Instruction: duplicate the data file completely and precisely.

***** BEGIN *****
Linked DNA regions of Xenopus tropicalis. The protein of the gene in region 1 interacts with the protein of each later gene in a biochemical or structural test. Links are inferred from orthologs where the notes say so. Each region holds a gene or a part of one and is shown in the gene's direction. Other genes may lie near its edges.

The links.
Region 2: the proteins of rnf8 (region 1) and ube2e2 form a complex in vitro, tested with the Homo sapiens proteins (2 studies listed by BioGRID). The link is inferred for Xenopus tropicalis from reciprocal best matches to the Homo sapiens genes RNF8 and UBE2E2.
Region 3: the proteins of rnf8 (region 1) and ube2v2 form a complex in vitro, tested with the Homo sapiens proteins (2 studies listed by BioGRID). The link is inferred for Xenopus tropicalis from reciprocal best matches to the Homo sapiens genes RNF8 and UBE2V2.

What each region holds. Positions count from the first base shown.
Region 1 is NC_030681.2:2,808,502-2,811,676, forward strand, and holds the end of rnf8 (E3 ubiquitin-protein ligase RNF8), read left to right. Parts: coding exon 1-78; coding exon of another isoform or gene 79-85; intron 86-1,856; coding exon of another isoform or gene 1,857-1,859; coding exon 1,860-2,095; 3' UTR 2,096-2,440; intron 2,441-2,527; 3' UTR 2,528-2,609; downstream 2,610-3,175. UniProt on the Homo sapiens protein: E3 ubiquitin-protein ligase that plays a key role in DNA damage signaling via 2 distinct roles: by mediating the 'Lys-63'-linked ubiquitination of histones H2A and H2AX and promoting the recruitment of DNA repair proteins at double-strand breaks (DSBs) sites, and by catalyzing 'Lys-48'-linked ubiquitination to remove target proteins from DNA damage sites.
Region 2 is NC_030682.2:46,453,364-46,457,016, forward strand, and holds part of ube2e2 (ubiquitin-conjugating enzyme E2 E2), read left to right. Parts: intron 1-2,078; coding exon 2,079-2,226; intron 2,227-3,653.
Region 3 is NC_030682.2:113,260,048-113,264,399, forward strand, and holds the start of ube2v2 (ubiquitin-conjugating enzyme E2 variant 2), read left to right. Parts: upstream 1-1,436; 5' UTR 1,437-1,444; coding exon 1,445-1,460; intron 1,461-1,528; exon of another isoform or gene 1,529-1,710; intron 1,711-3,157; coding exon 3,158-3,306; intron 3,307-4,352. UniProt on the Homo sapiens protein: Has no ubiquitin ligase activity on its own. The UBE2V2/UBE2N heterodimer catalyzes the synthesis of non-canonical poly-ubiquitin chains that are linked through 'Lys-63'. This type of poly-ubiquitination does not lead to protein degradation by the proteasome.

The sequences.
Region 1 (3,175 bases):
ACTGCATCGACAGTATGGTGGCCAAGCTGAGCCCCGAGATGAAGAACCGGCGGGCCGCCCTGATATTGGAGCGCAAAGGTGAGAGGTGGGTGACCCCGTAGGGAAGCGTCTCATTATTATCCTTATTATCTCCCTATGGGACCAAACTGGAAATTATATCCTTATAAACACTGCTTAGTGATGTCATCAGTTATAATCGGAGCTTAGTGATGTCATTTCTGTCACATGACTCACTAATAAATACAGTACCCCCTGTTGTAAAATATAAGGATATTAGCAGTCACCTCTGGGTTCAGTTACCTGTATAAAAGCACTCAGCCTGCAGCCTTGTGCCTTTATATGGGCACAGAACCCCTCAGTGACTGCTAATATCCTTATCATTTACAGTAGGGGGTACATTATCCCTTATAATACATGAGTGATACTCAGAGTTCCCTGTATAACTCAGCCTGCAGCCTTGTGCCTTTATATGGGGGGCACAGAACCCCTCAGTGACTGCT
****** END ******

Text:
Linked DNA regions of Xenopus tropicalis. The protein of the gene in region 1 interacts with the protein of each later gene in a biochemical or structural test. Links are inferred from orthologs where the notes say so. Each region holds a gene or a part of one and is shown in the gene's direction. Other genes may lie near its edges.

The links.
Region 2: the proteins of rnf8 (region 1) and ube2e2 form a complex in vitro, tested with the Homo sapiens proteins (2 studies listed by BioGRID). The link is inferred for Xenopus tropicalis from reciprocal best matches to the Homo sapiens genes RNF8 and UBE2E2.
Region 3: the proteins of rnf8 (region 1) and ube2v2 form a complex in vitro, tested with the Homo sapiens proteins (2 studies listed by BioGRID). The link is inferred for Xenopus tropicalis from reciprocal best matches to the Homo sapiens genes RNF8 and UBE2V2.

What each region holds. Positions count from the first base shown.
Region 1 is NC_030681.2:2,808,502-2,811,676, forward strand, and holds the end of rnf8 (E3 ubiquitin-protein ligase RNF8), read left to right. Parts: coding exon 1-78; coding exon of another isoform or gene 79-85; intron 86-1,856; coding exon of another isoform or gene 1,857-1,859; coding exon 1,860-2,095; 3' UTR 2,096-2,440; intron 2,441-2,527; 3' UTR 2,528-2,609; downstream 2,610-3,175. UniProt on the Homo sapiens protein: E3 ubiquitin-protein ligase that plays a key role in DNA damage signaling via 2 distinct roles: by mediating the 'Lys-63'-linked ubiquitination of histones H2A and H2AX and promoting the recruitment of DNA repair proteins at double-strand breaks (DSBs) sites, and by catalyzing 'Lys-48'-linked ubiquitination to remove target proteins from DNA damage sites.
Region 2 is NC_030682.2:46,453,364-46,457,016, forward strand, and holds part of ube2e2 (ubiquitin-conjugating enzyme E2 E2), read left to right. Parts: intron 1-2,078; coding exon 2,079-2,226; intron 2,227-3,653.
Region 3 is NC_030682.2:113,260,048-113,264,399, forward strand, and holds the start of ube2v2 (ubiquitin-conjugating enzyme E2 variant 2), read left to right. Parts: upstream 1-1,436; 5' UTR 1,437-1,444; coding exon 1,445-1,460; intron 1,461-1,528; exon of another isoform or gene 1,529-1,710; intron 1,711-3,157; coding exon 3,158-3,306; intron 3,307-4,352. UniProt on the Homo sapiens protein: Has no ubiquitin ligase activity on its own. The UBE2V2/UBE2N heterodimer catalyzes the synthesis of non-canonical poly-ubiquitin chains that are linked through 'Lys-63'. This type of poly-ubiquitination does not lead to protein degradation by the proteasome.

The sequences.
Region 1 (3,175 bases):
ACTGCATCGACAGTATGGTGGCCAAGCTGAGCCCCGAGATGAAGAACCGGCGGGCCGCCCTGATATTGGAGCGCAAAGGTGAGAGGTGGGTGACCCCGTAGGGAAGCGTCTCATTATTATCCTTATTATCTCCCTATGGGACCAAACTGGAAATTATATCCTTATAAACACTGCTTAGTGATGTCATCAGTTATAATCGGAGCTTAGTGATGTCATTTCTGTCACATGACTCACTAATAAATACAGTACCCCCTGTTGTAAAATATAAGGATATTAGCAGTCACCTCTGGGTTCAGTTACCTGTATAAAAGCACTCAGCCTGCAGCCTTGTGCCTTTATATGGGCACAGAACCCCTCAGTGACTGCTAATATCCTTATCATTTACAGTAGGGGGTACATTATCCCTTATAATACATGAGTGATACTCAGAGTTCCCTGTATAACTCAGCCTGCAGCCTTGTGCCTTTATATGGGGGGCACAGAACCCCTCAGTGACTGCT